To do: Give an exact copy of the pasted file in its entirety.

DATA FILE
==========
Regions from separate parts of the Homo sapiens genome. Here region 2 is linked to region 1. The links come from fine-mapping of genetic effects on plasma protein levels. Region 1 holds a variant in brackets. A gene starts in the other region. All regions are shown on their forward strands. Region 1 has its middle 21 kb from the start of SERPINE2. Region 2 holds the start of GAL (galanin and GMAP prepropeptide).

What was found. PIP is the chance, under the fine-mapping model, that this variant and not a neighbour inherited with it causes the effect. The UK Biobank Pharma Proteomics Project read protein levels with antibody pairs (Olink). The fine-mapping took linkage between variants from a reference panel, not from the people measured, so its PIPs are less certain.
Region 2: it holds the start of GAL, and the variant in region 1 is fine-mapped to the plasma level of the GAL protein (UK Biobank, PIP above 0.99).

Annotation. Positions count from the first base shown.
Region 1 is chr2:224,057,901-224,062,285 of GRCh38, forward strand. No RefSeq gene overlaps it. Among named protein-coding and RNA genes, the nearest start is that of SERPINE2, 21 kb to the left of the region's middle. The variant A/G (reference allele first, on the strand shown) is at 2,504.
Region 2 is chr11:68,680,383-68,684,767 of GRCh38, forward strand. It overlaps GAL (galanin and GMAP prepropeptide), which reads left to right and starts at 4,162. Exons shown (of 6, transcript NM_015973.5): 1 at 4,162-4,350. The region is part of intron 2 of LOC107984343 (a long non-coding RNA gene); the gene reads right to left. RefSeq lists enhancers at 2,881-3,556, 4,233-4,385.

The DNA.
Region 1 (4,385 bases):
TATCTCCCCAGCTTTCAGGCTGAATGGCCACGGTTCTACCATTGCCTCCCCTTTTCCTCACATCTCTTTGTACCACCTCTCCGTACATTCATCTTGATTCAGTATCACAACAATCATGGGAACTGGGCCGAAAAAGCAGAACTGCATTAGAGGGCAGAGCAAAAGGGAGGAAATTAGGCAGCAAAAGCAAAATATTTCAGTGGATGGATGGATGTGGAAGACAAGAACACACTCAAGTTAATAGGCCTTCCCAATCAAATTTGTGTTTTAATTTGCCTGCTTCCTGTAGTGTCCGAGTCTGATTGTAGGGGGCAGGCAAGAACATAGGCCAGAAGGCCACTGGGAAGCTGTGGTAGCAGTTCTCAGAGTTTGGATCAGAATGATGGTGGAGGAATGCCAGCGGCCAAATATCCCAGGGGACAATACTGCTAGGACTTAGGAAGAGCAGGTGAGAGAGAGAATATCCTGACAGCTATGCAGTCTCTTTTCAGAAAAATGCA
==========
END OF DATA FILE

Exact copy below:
Regions from separate parts of the Homo sapiens genome. Here region 2 is linked to region 1. The links come from fine-mapping of genetic effects on plasma protein levels. Region 1 holds a variant in brackets. A gene starts in the other region. All regions are shown on their forward strands. Region 1 has its middle 21 kb from the start of SERPINE2. Region 2 holds the start of GAL (galanin and GMAP prepropeptide).

What was found. PIP is the chance, under the fine-mapping model, that this variant and not a neighbour inherited with it causes the effect. The UK Biobank Pharma Proteomics Project read protein levels with antibody pairs (Olink). The fine-mapping took linkage between variants from a reference panel, not from the people measured, so its PIPs are less certain.
Region 2: it holds the start of GAL, and the variant in region 1 is fine-mapped to the plasma level of the GAL protein (UK Biobank, PIP above 0.99).

Annotation. Positions count from the first base shown.
Region 1 is chr2:224,057,901-224,062,285 of GRCh38, forward strand. No RefSeq gene overlaps it. Among named protein-coding and RNA genes, the nearest start is that of SERPINE2, 21 kb to the left of the region's middle. The variant A/G (reference allele first, on the strand shown) is at 2,504.
Region 2 is chr11:68,680,383-68,684,767 of GRCh38, forward strand. It overlaps GAL (galanin and GMAP prepropeptide), which reads left to right and starts at 4,162. Exons shown (of 6, transcript NM_015973.5): 1 at 4,162-4,350. The region is part of intron 2 of LOC107984343 (a long non-coding RNA gene); the gene reads right to left. RefSeq lists enhancers at 2,881-3,556, 4,233-4,385.

The DNA.
Region 1 (4,385 bases):
TATCTCCCCAGCTTTCAGGCTGAATGGCCACGGTTCTACCATTGCCTCCCCTTTTCCTCACATCTCTTTGTACCACCTCTCCGTACATTCATCTTGATTCAGTATCACAACAATCATGGGAACTGGGCCGAAAAAGCAGAACTGCATTAGAGGGCAGAGCAAAAGGGAGGAAATTAGGCAGCAAAAGCAAAATATTTCAGTGGATGGATGGATGTGGAAGACAAGAACACACTCAAGTTAATAGGCCTTCCCAATCAAATTTGTGTTTTAATTTGCCTGCTTCCTGTAGTGTCCGAGTCTGATTGTAGGGGGCAGGCAAGAACATAGGCCAGAAGGCCACTGGGAAGCTGTGGTAGCAGTTCTCAGAGTTTGGATCAGAATGATGGTGGAGGAATGCCAGCGGCCAAATATCCCAGGGGACAATACTGCTAGGACTTAGGAAGAGCAGGTGAGAGAGAGAATATCCTGACAGCTATGCAGTCTCTTTTCAGAAAAATGCA